A common thinking error for addicts that facilitates triggers into action. No one gains peace, joy or love by over indulgence.
These things are gained by pressing into and through difficulties and allowing such circumstances to make you stronger. One only becomes weaker when they give into irresponsible indulgent behaviors.
Finally Self-Compassion is not the same as self-esteem. This is a common error for people to think that “if they just had self-esteem or felt good about themselves everything would be ok”. Wrong!
What do I base my self-worth or esteem on? Is it my ability to perform, do good, do right, based on what? Self-esteem is subjective, fluid, and unstable. Recovery can’t ride on this.
Self-Compassion means I allow myself space to recognize my short-comings and rectify them, but not base my self-worth on my circumstances.
If addiction is an outer reach for inner security, then Self-Compassion is a tool which allows the addict to have to complete control over how they treat themselves. When I treat myself with tender loving care, the way my Higher Power does, then I further the serenity and stability of my recovery.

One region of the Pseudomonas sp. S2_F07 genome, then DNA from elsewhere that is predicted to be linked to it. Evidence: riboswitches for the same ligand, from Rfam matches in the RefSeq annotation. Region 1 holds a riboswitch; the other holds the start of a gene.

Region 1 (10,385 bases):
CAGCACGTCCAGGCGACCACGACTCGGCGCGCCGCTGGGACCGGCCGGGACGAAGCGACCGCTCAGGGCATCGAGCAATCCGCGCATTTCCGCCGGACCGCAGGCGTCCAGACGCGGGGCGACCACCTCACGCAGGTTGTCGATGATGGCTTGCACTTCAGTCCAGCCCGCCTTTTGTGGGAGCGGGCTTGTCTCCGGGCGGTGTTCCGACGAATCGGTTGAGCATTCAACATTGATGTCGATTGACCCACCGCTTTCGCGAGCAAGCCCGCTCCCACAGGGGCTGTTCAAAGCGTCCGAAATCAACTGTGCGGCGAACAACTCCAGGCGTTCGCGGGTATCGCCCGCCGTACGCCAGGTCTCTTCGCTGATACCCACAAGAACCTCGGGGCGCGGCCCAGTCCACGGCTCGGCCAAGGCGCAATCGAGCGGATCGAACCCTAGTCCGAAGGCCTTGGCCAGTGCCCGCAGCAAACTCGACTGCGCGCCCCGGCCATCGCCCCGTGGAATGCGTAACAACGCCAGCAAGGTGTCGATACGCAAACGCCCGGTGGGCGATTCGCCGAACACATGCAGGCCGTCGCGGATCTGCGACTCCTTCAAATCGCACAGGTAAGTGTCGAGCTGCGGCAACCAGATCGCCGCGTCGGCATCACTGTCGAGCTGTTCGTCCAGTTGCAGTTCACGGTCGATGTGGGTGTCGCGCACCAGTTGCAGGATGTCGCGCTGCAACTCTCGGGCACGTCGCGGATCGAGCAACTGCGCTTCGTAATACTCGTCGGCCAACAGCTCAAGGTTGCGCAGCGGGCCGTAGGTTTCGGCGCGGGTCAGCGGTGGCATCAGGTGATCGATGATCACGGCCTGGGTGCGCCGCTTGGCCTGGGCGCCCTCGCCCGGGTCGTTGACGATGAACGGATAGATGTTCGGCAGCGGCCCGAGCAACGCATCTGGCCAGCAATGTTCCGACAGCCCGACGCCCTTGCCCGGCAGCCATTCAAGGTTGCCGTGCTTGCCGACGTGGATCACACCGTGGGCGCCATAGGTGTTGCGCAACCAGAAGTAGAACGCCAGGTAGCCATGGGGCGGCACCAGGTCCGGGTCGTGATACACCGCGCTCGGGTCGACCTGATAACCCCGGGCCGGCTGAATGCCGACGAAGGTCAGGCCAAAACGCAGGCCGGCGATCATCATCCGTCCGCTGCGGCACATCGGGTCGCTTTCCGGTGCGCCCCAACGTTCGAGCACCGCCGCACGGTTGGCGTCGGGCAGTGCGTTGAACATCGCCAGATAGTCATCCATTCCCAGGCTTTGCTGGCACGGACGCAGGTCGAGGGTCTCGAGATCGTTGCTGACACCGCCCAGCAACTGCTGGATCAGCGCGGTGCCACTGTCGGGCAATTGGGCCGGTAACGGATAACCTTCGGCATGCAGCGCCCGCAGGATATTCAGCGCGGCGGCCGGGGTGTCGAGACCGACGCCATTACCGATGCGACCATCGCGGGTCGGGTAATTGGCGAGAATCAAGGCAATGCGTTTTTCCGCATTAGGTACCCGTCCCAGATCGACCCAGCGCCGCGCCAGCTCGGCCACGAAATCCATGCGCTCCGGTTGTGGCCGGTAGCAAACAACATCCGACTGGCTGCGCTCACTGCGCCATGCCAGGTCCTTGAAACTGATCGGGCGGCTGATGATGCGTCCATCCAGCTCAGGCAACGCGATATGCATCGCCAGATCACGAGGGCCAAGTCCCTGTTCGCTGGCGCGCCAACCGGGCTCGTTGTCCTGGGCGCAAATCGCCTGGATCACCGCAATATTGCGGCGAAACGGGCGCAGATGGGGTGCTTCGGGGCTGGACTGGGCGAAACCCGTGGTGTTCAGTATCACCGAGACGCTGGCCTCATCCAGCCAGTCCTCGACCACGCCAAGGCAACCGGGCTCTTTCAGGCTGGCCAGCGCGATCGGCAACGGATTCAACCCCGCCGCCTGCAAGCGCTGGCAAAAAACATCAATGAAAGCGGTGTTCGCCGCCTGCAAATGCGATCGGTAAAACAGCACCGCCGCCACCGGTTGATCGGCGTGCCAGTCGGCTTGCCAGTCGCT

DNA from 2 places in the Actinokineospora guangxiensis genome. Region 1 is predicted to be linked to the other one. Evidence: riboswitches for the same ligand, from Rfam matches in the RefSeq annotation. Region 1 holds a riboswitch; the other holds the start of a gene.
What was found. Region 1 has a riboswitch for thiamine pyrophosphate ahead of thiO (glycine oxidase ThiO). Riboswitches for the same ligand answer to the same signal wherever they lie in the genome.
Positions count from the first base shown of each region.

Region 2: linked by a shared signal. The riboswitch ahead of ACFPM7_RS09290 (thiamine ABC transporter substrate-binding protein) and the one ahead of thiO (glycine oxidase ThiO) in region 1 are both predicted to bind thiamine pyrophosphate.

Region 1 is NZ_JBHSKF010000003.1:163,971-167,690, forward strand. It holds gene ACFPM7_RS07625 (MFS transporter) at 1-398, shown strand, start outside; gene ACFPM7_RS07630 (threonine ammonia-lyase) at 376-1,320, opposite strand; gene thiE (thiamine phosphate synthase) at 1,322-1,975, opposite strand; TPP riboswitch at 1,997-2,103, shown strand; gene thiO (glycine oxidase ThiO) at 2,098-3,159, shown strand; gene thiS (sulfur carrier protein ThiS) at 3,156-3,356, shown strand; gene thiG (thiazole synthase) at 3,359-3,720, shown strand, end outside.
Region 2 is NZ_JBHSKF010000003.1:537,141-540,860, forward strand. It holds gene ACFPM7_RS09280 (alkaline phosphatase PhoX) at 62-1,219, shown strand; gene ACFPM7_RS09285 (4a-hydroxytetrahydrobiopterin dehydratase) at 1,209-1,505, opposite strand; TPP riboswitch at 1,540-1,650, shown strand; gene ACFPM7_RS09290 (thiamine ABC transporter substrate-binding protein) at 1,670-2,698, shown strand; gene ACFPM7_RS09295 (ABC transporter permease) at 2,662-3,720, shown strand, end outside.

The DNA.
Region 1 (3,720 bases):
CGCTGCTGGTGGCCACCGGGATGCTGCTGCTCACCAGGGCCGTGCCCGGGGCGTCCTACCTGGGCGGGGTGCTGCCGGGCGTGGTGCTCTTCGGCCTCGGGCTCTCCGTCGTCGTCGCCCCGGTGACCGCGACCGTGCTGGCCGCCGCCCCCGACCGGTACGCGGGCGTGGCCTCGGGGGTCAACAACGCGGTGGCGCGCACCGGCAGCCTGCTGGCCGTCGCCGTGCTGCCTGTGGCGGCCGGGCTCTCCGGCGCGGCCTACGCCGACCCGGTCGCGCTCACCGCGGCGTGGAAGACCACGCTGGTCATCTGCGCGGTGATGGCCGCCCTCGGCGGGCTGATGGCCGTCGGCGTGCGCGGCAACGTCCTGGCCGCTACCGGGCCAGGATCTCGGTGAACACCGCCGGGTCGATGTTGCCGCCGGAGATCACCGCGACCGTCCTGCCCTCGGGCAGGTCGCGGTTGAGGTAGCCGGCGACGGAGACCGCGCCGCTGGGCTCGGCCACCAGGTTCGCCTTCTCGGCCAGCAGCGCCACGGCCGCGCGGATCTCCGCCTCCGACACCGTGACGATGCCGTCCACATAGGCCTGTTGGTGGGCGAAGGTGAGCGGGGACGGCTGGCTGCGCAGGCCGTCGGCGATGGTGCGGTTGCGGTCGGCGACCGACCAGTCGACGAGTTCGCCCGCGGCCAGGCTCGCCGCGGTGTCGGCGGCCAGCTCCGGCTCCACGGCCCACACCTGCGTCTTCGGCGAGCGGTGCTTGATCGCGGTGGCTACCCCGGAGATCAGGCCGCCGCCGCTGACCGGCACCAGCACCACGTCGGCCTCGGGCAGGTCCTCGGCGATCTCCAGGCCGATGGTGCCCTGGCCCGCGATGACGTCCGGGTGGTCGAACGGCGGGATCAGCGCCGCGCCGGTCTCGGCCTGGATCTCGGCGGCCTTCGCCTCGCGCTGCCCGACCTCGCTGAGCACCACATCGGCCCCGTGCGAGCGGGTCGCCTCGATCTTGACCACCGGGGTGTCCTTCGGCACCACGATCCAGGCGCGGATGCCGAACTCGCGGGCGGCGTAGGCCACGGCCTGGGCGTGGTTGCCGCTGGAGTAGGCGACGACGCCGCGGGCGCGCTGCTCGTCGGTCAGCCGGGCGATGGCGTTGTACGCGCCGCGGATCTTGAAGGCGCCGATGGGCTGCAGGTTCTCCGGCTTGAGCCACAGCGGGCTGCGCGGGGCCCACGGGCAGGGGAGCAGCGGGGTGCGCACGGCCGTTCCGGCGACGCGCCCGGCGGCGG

5 Ways to Practice Self-Compassion
Dr. Neff also identified five strategies to help one practice self-compassion: (More information on Dr. Neff’s research and Self-Compassion resources can be found at self-compassion.org)
- Golden Rule backwards: Treat yourself the way you treat others in pain
- Watch your self-talk and how you talk about yourself with others
- Comfort self with physical gestures
- Memorize compassionate phrases or affirmations to combat the negative self-talk
- Practice Guided Meditations (1).
The holidays may provide a perfect opportunity to practice the discipline of Self-Compassion. The increase in family and social contact can help one gain a deeper understanding of self and relationship patterns.